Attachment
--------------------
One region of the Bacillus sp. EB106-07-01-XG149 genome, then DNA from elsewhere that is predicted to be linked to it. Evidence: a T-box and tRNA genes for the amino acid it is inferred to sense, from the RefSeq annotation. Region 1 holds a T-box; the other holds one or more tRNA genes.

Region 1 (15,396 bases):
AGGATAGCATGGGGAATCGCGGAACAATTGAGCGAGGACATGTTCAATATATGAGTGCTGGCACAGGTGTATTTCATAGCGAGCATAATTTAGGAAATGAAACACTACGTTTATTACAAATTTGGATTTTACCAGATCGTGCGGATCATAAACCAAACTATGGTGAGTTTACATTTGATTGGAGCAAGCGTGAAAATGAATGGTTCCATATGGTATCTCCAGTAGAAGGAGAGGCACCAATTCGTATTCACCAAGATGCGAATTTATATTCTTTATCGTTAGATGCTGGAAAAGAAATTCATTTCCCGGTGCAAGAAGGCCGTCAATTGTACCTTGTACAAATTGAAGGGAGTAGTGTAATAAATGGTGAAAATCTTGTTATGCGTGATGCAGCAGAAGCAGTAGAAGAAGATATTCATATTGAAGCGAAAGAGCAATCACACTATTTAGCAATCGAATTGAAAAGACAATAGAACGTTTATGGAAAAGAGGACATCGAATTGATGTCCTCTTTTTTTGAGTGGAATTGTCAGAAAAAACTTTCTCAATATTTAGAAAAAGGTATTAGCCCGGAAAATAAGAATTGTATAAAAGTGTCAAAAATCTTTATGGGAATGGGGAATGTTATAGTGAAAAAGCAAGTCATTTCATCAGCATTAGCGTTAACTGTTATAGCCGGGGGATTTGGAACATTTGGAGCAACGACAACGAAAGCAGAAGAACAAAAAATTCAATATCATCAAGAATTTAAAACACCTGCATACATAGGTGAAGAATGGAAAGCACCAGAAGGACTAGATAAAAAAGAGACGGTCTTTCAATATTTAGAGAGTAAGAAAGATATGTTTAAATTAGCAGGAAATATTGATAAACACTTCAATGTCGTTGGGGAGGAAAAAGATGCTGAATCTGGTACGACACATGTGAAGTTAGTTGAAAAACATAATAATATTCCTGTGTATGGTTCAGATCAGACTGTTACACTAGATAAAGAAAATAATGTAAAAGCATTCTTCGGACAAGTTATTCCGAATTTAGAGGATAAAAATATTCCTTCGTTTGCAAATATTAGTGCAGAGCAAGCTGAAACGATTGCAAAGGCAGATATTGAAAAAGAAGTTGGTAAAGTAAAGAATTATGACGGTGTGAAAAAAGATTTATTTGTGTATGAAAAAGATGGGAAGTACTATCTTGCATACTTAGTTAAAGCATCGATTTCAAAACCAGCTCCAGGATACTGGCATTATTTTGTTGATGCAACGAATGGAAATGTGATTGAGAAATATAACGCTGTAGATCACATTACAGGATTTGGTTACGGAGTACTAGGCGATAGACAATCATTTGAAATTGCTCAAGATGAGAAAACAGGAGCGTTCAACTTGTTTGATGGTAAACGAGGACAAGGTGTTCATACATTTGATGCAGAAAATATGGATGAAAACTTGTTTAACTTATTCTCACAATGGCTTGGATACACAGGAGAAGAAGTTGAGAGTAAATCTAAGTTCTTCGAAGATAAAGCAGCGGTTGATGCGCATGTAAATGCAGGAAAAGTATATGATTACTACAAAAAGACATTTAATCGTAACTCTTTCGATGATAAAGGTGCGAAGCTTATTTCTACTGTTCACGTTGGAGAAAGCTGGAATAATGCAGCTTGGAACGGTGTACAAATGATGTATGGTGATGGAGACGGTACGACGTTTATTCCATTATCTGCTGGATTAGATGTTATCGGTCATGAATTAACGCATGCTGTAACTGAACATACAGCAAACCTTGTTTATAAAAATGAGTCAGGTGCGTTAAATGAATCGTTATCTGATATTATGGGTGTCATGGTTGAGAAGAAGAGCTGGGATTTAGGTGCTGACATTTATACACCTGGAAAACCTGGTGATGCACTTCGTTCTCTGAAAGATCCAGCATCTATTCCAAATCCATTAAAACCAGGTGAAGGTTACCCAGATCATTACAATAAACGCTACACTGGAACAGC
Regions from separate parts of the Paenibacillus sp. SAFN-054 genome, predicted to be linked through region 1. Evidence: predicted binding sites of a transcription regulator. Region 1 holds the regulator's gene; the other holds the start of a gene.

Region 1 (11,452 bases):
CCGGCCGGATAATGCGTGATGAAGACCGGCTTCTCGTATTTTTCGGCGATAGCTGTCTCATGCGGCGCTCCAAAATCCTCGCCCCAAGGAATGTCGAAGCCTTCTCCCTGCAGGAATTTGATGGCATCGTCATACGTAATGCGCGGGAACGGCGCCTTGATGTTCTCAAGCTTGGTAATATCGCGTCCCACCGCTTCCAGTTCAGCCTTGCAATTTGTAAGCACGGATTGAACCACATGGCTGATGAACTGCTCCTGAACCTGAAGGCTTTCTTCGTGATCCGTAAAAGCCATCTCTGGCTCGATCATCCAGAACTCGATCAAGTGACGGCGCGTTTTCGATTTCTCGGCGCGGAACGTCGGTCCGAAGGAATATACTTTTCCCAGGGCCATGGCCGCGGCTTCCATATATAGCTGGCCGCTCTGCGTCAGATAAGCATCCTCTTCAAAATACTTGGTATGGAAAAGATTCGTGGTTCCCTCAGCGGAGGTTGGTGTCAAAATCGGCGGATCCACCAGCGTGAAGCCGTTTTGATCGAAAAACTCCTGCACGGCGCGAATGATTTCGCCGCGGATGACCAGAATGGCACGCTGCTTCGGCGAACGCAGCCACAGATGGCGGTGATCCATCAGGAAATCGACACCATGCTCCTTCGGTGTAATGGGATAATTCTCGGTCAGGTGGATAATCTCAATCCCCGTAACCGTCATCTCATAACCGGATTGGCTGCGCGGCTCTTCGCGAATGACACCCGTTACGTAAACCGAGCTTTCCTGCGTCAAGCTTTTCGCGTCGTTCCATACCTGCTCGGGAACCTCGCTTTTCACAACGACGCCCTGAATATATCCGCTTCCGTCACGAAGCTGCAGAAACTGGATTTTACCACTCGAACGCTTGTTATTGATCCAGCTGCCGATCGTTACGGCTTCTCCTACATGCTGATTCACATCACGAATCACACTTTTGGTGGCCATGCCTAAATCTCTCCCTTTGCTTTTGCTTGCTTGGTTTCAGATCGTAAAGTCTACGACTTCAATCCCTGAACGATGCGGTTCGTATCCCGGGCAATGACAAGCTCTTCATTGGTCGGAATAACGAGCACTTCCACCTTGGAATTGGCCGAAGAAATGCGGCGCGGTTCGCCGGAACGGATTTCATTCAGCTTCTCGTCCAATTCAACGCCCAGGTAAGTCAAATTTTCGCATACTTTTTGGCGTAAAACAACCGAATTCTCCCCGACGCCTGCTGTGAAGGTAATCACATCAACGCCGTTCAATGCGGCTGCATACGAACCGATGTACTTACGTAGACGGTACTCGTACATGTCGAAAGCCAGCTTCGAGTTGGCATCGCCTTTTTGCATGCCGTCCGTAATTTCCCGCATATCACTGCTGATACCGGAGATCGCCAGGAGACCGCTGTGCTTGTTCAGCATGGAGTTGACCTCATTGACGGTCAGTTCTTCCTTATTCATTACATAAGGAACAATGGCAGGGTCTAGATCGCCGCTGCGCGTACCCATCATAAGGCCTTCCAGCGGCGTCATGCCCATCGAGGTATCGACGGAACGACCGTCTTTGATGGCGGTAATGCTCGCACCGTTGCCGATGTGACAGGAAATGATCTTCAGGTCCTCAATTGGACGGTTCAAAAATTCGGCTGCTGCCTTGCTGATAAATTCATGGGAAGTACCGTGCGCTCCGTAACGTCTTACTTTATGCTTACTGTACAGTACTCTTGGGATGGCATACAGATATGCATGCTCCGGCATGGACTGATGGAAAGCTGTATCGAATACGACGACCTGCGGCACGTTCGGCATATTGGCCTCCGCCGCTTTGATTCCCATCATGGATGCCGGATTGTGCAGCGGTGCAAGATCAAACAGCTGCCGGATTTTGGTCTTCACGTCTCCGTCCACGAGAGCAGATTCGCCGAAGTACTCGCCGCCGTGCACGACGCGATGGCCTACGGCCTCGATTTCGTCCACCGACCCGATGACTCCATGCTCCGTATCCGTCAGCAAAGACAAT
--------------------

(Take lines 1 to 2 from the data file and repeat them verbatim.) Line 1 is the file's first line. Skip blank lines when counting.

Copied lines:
One region of the Bacillus sp. EB106-07-01-XG149 genome, then DNA from elsewhere that is predicted to be linked to it. Evidence: a T-box and tRNA genes for the amino acid it is inferred to sense, from the RefSeq annotation. Region 1 holds a T-box; the other holds one or more tRNA genes.

Region 1 (15,396 bases):